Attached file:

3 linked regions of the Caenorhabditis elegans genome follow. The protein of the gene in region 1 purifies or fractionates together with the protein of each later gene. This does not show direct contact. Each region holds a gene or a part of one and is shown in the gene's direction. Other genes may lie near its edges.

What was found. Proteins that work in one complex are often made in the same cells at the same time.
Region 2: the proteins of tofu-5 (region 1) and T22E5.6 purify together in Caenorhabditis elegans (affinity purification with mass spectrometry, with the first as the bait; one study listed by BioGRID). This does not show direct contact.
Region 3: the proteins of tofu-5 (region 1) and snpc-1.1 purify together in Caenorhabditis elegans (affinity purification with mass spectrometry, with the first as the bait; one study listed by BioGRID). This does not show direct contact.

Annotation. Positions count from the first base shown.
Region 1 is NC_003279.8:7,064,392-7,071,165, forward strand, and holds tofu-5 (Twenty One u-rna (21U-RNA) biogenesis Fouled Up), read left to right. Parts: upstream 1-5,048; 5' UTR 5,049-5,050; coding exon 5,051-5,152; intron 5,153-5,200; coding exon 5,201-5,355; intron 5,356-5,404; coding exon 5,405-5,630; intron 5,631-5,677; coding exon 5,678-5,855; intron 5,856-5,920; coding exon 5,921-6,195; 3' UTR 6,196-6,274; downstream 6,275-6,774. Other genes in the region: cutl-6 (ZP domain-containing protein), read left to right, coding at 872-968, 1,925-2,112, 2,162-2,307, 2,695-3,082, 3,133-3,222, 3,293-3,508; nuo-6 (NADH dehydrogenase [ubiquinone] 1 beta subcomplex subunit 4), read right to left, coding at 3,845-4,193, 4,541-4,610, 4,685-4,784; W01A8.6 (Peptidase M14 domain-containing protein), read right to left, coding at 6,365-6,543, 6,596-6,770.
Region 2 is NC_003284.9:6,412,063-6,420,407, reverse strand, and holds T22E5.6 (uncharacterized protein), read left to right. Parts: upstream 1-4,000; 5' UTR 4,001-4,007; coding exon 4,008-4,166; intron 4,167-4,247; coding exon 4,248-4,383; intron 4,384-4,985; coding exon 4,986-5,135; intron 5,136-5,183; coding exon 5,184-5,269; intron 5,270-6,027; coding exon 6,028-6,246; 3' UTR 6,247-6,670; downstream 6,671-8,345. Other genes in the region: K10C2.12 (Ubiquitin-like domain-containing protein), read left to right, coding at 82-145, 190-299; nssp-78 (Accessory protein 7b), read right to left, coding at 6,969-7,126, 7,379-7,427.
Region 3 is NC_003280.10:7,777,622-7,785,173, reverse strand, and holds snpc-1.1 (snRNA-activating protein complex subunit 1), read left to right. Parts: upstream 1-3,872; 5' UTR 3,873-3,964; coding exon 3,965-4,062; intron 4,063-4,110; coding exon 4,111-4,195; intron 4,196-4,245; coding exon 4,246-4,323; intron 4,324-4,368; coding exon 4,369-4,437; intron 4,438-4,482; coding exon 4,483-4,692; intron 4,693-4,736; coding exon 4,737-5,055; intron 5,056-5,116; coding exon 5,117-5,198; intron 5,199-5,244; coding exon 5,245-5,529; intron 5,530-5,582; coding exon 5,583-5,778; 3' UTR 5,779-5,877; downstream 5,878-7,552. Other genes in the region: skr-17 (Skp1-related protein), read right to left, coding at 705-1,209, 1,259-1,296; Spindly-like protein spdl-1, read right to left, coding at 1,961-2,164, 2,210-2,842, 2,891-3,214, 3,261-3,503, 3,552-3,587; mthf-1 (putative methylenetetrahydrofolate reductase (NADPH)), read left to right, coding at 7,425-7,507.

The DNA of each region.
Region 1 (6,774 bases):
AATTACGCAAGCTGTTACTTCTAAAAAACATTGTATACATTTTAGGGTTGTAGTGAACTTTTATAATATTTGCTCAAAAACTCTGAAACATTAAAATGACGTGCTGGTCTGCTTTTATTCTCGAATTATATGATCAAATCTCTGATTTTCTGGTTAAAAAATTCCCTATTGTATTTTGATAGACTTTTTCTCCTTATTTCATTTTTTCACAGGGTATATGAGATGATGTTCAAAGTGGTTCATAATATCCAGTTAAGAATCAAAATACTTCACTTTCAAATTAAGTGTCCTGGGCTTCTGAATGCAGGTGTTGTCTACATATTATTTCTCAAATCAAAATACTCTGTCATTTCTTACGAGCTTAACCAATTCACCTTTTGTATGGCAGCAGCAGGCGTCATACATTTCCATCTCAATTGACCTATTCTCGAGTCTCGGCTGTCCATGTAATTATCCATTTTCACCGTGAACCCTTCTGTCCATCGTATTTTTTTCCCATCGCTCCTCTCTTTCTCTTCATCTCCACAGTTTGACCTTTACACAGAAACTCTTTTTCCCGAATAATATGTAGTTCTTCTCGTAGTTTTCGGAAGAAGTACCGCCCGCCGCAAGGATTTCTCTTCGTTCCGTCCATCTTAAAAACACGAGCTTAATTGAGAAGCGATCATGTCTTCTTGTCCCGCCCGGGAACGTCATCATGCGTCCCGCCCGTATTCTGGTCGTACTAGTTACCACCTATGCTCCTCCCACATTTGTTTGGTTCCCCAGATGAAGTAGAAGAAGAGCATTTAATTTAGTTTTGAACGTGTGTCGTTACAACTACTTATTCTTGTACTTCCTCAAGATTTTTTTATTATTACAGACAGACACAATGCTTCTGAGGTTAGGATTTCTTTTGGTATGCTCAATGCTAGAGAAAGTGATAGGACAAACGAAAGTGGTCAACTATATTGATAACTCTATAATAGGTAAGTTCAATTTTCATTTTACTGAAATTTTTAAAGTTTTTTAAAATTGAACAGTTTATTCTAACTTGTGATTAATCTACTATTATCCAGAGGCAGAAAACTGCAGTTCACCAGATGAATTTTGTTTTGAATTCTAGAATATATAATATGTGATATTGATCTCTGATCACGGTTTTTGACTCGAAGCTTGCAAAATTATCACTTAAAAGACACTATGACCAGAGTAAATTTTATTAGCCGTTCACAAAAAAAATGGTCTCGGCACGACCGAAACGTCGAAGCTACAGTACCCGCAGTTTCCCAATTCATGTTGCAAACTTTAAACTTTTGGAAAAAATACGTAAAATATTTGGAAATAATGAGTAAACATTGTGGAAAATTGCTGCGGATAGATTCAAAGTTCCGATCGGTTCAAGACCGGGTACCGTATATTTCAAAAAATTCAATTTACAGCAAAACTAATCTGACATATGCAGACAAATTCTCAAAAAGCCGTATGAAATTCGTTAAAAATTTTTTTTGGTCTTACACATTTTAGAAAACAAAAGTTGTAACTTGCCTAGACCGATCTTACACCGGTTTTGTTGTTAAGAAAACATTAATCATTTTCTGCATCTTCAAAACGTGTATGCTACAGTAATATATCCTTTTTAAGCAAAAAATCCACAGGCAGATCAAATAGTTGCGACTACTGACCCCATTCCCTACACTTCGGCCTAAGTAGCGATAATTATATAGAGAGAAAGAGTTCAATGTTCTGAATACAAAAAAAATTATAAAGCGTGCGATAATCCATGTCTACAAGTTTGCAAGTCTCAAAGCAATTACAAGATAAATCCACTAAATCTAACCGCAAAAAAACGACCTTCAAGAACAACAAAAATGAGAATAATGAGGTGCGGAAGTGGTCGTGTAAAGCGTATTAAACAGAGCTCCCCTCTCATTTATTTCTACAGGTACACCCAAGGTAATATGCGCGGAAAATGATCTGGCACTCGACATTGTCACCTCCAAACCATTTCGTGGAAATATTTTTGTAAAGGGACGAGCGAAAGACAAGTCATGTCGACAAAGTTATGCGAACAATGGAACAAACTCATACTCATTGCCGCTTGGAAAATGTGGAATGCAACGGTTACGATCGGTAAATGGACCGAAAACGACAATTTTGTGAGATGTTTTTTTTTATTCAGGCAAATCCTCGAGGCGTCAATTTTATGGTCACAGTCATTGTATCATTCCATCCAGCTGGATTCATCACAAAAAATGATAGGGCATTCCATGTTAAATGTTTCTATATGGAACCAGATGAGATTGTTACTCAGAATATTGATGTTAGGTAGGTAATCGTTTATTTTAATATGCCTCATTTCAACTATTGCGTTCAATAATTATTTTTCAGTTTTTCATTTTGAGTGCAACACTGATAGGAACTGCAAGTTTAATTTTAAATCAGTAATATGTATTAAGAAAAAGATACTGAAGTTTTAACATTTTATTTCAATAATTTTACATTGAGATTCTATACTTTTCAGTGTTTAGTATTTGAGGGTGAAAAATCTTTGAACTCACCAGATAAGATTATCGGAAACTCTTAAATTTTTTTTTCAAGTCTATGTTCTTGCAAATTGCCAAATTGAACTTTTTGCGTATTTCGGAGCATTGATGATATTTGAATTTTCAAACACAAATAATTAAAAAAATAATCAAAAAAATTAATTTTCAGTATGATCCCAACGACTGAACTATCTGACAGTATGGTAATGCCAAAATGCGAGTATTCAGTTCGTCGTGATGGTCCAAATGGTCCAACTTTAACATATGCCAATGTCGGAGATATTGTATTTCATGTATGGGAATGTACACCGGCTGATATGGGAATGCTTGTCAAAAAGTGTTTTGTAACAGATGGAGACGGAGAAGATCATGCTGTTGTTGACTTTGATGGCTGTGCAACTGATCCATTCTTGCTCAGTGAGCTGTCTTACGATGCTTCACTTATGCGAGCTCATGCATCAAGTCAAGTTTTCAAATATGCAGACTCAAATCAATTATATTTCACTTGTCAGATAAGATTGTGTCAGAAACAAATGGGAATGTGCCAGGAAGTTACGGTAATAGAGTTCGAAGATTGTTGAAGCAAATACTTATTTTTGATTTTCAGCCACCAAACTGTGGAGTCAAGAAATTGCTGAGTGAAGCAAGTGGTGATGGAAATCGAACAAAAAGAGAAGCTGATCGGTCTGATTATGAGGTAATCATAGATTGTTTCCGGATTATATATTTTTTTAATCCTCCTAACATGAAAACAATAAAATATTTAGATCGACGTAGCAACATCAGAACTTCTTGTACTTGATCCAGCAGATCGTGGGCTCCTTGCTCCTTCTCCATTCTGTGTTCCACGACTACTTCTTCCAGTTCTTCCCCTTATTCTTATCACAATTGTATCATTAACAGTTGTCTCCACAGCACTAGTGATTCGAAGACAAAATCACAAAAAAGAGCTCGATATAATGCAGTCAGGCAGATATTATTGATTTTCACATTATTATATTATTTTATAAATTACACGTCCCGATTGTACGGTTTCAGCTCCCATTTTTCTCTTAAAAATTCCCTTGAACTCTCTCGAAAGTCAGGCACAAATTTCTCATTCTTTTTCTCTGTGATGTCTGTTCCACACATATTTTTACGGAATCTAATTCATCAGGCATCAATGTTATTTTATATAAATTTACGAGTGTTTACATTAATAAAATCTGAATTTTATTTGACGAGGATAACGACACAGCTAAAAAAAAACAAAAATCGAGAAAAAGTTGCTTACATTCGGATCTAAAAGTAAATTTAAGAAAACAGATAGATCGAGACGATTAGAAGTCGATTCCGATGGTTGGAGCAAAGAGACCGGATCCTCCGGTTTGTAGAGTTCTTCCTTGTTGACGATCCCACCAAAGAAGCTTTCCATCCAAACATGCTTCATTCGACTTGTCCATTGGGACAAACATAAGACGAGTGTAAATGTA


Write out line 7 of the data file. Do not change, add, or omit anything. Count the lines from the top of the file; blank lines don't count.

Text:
Region 2 is NC_003284.9:6,412,063-6,420,407, reverse strand, and holds T22E5.6 (uncharacterized protein), read left to right. Parts: upstream 1-4,000; 5' UTR 4,001-4,007; coding exon 4,008-4,166; intron 4,167-4,247; coding exon 4,248-4,383; intron 4,384-4,985; coding exon 4,986-5,135; intron 5,136-5,183; coding exon 5,184-5,269; intron 5,270-6,027; coding exon 6,028-6,246; 3' UTR 6,247-6,670; downstream 6,671-8,345. Other genes in the region: K10C2.12 (Ubiquitin-like domain-containing protein), read left to right, coding at 82-145, 190-299; nssp-78 (Accessory protein 7b), read right to left, coding at 6,969-7,126, 7,379-7,427.